4. Binding sheaves
11. Shearing wool
12. Washing wool
13. Beating wool
14. Dyeing wool
17. Making two loops
18. Weaving two threads
19. Separating two threads
22. Sewing two stitches
27. Salting meat
28. Curing hide
29. Scraping hide
30. Cutting hide up
31. Writing two letters
32. Erasing two letters
34. Tearing a building down
35. Extinguishing a fire
36. Kindling a fire
37. Hitting with a hammer
38. Taking an object from the private domain to the public, or transporting an object in the public domain.
(Mishnah Shabbat, 7:2)
The Sabbath then became a battle ground for preserving the sanctity of Israel after the Exile. And it was a precious gift to be protected, though sometimes over-zealously. But it was not a gift that the Gentiles, either Greeks or Romans, wanted. The early Church Fathers didn’t want to be people of the seventh day.
There are only five references in the New Covenant to the believers worshipping on the first day of the week. None of them refers to it as “the Lord’s Day,” a term which later came into use to suggest that Yeshua had become “Lord” of some other day than Shabbat.
However, it's evident that the Gentiles created a separate custom and tradition, which interpreted New Covenant teachings to suggest that the day of worship for Yeshua’s followers was the first day of the week as a remembrance of the resurrection. Some insist this is a further sign of the anti-Semitism of the Church Fathers. However, in itself, the adoption of another day of worship, which was also done by Islam, is not so much an act against Israel, it only shows a curious but not untypical disregard for the content of the Scriptures. In summary, the Church Fathers dispensed with the Jewish legalities—which they had no interest in following with the insistence that Yeshua himself held that view—and brought in their own.
The Messianic Jewish Problem
So how do Messianic believers celebrate the Shabbat? Do we follow it as Jews or as Christians? There is a variety of perspectives given to us from the leading teachers in our movement.
Baruch Maoz: Don’t have anything to do with the rabbinical teachings and rituals for Shabbat.
Arnie Fruchtenbaum: Focus on celebrating in a way that reflects the Biblical instruction and not the rabbinical injunctions.
John Fischer: We have no other Jewish context except that of the rabbi’s but we can follow their traditions (as Yeshua said) while maintaining the anticipation of Messiah.
Dan Juster: “Shabbat is a special ‘sign of the covenant’ between Israel and God, so it is a priority. We don’t object to the Gentiles having moved it; but it must be a Jewish priority to preserve it and to maintain our Jewish inheritance.
Gershon Nerel: Make the Shabbat priority one of spiritual and personal renewal.
Barney Kasdan: Emphasize Jewish tradition and the freedom of Shabbat and the joy of Creation apart from the constrictions of legalism because our salvation is in Yeshua.
I think that Kasdan's instruction is helpful. We actively participate in both those meanings of Shabbat when we recite kiddush (the prayer over wine sanctifying the Sabbath or a holiday). Friday night kiddush refers to Shabbat as both zikkaron l'ma'aseh bereishit (a memorial of the work in the beginning) and zeicher litzi'at mitzrayim (a remembrance of the exodus from Egypt).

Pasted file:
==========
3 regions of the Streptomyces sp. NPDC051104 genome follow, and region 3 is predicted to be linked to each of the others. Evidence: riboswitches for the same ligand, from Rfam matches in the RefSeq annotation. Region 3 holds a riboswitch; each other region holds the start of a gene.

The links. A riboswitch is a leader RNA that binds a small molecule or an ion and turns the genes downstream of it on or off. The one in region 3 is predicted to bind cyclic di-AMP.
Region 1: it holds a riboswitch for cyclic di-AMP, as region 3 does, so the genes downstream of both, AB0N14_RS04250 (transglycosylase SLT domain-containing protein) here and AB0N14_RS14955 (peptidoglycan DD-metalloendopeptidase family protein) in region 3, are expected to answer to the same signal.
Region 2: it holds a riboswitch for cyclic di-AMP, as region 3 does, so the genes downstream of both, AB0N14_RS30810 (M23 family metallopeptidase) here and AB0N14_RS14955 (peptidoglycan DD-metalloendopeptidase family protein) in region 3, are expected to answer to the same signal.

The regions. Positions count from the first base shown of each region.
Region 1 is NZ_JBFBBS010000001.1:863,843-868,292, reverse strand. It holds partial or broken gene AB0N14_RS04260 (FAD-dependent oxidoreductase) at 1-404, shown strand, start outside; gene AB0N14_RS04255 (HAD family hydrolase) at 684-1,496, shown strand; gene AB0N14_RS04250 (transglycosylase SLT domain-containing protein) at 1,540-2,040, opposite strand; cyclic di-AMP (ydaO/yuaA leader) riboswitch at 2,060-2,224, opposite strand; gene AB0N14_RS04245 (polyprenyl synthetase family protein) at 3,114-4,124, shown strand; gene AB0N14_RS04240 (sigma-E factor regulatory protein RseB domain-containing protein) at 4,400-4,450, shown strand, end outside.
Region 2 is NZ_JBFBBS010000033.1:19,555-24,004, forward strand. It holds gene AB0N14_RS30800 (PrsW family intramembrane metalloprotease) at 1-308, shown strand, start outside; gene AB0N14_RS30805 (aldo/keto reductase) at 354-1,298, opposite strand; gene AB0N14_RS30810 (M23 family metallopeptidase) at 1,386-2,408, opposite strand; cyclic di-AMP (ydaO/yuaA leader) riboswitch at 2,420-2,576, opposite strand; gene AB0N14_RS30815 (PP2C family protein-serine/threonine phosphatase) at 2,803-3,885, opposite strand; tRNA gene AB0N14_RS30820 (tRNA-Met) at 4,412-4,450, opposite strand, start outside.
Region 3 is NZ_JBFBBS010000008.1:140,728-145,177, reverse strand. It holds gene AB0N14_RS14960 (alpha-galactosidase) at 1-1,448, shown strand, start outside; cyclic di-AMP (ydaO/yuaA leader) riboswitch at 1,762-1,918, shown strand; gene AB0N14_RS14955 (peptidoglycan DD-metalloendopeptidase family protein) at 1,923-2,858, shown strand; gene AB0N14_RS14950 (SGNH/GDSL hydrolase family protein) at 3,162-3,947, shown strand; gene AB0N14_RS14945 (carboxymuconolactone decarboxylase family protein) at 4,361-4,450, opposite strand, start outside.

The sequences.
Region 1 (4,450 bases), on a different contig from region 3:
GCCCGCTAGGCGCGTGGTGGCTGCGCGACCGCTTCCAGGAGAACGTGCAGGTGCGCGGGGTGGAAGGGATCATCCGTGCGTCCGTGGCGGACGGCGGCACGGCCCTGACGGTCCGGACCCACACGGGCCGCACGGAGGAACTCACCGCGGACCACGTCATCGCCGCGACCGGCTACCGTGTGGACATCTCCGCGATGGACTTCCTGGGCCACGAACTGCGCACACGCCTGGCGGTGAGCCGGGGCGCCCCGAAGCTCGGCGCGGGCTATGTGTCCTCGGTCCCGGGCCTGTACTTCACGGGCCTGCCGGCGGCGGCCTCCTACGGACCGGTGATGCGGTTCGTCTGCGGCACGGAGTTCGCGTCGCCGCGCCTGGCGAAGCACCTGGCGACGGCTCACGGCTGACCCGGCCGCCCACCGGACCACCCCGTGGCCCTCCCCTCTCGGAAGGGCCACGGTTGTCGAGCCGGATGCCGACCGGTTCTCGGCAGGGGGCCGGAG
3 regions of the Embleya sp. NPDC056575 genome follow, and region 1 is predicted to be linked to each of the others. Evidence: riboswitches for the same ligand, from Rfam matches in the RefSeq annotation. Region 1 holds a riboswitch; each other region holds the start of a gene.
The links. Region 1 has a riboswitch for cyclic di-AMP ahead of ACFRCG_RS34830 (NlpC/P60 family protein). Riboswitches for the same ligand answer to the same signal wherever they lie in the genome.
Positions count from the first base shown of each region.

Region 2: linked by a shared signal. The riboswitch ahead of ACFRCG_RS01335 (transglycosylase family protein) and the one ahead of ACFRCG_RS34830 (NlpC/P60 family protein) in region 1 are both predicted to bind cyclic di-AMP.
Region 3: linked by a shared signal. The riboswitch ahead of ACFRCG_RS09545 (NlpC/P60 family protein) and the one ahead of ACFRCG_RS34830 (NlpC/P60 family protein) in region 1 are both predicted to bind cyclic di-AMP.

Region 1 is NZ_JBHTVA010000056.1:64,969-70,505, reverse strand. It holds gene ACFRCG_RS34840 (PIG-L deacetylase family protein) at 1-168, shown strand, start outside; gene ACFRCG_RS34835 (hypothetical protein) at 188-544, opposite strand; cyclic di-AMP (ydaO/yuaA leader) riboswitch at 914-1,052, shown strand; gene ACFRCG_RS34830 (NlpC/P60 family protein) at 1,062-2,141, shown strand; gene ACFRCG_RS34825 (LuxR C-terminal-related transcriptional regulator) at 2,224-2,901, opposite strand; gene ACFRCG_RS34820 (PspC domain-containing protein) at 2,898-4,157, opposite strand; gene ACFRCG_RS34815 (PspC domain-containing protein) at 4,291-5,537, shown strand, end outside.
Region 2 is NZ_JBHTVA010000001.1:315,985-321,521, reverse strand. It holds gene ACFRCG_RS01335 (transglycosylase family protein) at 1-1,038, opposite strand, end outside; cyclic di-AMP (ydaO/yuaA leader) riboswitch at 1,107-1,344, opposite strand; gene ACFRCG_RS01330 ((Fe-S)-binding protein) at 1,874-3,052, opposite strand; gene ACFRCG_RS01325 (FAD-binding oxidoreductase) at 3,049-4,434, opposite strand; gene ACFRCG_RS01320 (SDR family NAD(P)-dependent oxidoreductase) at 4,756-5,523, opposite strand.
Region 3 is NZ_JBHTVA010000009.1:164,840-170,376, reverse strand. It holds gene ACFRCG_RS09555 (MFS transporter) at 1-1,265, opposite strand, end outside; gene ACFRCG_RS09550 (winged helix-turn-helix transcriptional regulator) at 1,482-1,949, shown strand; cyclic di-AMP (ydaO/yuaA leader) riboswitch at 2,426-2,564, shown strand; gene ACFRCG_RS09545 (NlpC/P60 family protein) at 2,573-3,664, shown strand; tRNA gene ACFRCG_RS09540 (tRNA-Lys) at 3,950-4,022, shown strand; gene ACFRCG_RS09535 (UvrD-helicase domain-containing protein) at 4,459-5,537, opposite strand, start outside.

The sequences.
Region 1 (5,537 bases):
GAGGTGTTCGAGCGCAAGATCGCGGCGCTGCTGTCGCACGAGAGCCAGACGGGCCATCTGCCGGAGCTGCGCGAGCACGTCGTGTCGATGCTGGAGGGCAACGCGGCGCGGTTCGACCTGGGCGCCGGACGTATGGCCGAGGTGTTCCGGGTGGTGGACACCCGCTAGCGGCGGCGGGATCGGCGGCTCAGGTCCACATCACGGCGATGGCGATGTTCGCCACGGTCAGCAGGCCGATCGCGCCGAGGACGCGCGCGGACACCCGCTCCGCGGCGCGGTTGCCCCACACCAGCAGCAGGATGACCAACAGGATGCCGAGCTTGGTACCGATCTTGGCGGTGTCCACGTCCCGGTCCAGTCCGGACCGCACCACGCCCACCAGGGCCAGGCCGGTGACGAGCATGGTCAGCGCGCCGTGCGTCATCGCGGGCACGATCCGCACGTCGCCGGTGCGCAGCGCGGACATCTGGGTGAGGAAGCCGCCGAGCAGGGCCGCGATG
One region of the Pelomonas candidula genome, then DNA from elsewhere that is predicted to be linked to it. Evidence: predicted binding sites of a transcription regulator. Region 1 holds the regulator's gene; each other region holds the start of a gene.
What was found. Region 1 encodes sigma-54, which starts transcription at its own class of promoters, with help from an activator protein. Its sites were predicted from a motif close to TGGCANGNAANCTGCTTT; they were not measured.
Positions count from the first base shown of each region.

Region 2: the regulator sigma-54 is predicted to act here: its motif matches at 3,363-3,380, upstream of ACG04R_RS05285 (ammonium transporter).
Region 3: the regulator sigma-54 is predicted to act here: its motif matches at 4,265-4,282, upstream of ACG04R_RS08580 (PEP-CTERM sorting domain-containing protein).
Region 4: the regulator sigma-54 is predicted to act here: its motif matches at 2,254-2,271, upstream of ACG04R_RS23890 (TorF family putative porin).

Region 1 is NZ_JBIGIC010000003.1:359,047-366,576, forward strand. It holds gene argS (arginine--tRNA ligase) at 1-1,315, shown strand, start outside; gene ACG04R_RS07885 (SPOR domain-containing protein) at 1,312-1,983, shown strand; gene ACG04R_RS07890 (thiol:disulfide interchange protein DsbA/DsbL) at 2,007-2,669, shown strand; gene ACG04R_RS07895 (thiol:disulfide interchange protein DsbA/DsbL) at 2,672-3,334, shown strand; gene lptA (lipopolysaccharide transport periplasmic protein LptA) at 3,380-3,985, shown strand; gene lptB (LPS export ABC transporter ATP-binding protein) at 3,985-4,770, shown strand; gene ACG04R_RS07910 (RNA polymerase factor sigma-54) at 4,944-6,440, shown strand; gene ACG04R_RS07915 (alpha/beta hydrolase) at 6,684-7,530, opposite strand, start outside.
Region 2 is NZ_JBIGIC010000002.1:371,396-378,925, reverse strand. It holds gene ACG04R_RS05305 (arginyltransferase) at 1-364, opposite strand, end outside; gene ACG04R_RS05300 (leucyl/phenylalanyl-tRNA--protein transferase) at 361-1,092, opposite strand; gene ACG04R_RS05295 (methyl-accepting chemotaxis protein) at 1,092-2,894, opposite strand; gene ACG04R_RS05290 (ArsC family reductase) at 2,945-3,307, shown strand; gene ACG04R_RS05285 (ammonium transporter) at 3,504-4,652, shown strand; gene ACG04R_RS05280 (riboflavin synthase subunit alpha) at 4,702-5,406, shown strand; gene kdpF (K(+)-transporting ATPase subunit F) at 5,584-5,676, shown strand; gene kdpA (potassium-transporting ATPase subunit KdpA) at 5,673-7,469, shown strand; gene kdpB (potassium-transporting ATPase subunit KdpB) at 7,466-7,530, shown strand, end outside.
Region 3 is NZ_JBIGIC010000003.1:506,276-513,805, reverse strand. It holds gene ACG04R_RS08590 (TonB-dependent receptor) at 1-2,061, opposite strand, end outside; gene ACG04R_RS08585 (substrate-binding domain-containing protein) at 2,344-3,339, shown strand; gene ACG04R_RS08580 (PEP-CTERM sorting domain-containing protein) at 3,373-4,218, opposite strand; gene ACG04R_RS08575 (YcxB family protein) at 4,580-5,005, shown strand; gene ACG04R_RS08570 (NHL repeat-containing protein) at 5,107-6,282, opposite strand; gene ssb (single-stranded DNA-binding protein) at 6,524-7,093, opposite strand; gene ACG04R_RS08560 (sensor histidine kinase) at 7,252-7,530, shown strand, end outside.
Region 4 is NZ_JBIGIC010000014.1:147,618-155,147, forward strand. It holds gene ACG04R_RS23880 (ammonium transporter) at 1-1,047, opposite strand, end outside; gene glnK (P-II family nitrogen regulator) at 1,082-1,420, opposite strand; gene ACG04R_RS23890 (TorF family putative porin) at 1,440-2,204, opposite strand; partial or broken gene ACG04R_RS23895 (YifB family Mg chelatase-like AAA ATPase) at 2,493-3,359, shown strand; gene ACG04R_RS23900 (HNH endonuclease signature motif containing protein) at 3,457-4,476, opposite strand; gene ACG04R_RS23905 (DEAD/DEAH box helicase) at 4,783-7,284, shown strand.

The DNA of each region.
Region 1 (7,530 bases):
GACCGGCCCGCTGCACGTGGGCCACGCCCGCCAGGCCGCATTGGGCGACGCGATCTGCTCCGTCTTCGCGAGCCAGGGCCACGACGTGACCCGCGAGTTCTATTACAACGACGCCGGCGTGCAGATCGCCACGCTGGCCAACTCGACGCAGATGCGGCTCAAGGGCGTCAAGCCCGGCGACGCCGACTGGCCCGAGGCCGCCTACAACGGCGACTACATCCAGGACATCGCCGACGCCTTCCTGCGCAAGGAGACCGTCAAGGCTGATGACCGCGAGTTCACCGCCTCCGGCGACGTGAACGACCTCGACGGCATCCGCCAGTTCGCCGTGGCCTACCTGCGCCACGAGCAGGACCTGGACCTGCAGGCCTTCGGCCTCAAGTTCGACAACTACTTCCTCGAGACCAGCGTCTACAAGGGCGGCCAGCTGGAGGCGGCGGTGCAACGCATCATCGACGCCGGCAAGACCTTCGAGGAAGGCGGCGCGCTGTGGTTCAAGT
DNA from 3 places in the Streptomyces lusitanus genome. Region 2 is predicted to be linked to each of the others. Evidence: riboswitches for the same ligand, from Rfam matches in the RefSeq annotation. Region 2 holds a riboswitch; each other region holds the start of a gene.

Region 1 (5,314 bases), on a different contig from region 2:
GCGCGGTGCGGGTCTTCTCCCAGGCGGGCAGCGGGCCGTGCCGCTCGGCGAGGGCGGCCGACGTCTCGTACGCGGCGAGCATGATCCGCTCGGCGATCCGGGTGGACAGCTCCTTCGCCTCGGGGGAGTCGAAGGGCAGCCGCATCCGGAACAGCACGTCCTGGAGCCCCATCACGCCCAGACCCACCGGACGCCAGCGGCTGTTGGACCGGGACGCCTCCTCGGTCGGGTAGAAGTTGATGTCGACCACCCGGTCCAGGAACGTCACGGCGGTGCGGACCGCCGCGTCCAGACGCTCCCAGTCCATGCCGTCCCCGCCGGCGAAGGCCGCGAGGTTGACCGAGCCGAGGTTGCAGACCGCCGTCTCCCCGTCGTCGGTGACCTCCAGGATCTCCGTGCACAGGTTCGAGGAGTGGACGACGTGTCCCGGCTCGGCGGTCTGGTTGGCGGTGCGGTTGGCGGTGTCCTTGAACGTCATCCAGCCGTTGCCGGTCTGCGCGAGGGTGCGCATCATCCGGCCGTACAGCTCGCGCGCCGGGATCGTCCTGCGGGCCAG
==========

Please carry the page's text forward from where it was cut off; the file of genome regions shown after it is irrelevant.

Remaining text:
We have the freedom to follow our hearts and be faithful to Yeshua without the constraints of legalism, yet understanding that some are uniquely called to express themselves both as voices for the freedom we have in Yeshua and his Jewish identity as Messiah who has fulfilled Torah.
Do we fully grasp the wealth we have been given?
Sometimes, people wonder about the price they’ll have to pay if they give their life to Yeshua. I can tell you—you don’t know what life is until you walk with Him.
But I want you to think for a moment just how much you already owe to God for gift of the Sabbath. When have your best memories been made? Did you build your most meaningful relationships during busy workdays or the weekends?
If you look back into the lives of each of those people who squandered those lottery millions, you’ll find that almost all of them were spiritually hollow. But neither does our society understand how much it has squandered away when it lost sight of the Sabbath rest-days which have now been squeezed out of our lives so that we can keep shopping.
Sometimes people want to know what price I paid for believing in Yeshua. They wonder if I have one of those dramatic testimonies where I was cut off by my family for my faith. As many of you know, the opposite took place. But you also need to know that my parents—both of them traumatized in different ways by the Holocaust—were challenged when I stopped being a young, self-centred agnostic. Out of the blue, they saw me leaving every Friday evening in a clean pair of jeans for Erev Shabat services. Then one night my mother stopped me: “You know, we have Erev Shabbat here, too.”
And so, I watched my parents, who had struggled to communicate with each other over the years, come together over the Shabbat candles, the Kiddush and the traditions. That was how Shabbat came into my parents’ home, and for years afterwards the ritual of Shabbat sustained them. I also saw the healing power of the Shabbat—because they knew so little about spiritual rest—and had suffered such a deep, overwhelming poverty through losses no one could have fully understood. The blessings of tradition reminded them that God is still with Israel in all her trials, all her losses—and they too were linked to generations that kept trusting.
So when we say, "More than Israel has kept Shabbat, Shabbat has kept Israel," I can affirm its truth. And if people want to suggest that Yeshua has in any way diminished the wealth of my heritage—I can tell you plainly—he has given far more to my Jewish identity than I could have ever hoped to acquire otherwise.
You and I have a special call to fulfill in freedom, grace, but also obedience. Yeshua must be Lord of my Sabbath for I have no peace—no true shalom—except in Him.
Photo by Ben White on Unsplash